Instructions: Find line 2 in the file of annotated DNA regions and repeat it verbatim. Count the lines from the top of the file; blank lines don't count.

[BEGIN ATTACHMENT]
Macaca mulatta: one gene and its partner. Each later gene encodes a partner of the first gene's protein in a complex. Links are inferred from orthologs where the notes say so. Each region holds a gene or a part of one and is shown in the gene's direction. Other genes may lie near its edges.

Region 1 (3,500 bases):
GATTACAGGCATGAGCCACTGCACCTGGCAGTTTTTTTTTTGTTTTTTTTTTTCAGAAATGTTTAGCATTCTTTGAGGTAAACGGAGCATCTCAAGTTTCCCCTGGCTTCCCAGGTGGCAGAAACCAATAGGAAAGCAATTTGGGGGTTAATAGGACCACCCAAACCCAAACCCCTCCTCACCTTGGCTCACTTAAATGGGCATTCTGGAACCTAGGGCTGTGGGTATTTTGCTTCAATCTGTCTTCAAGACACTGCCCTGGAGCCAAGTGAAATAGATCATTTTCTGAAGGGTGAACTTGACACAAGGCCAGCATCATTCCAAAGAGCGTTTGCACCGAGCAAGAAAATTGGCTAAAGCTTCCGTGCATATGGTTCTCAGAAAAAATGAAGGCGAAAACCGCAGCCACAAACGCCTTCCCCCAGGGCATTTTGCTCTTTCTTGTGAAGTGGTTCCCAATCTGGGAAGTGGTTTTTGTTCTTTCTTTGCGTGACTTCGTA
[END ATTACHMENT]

Region 1 (3,500 bases):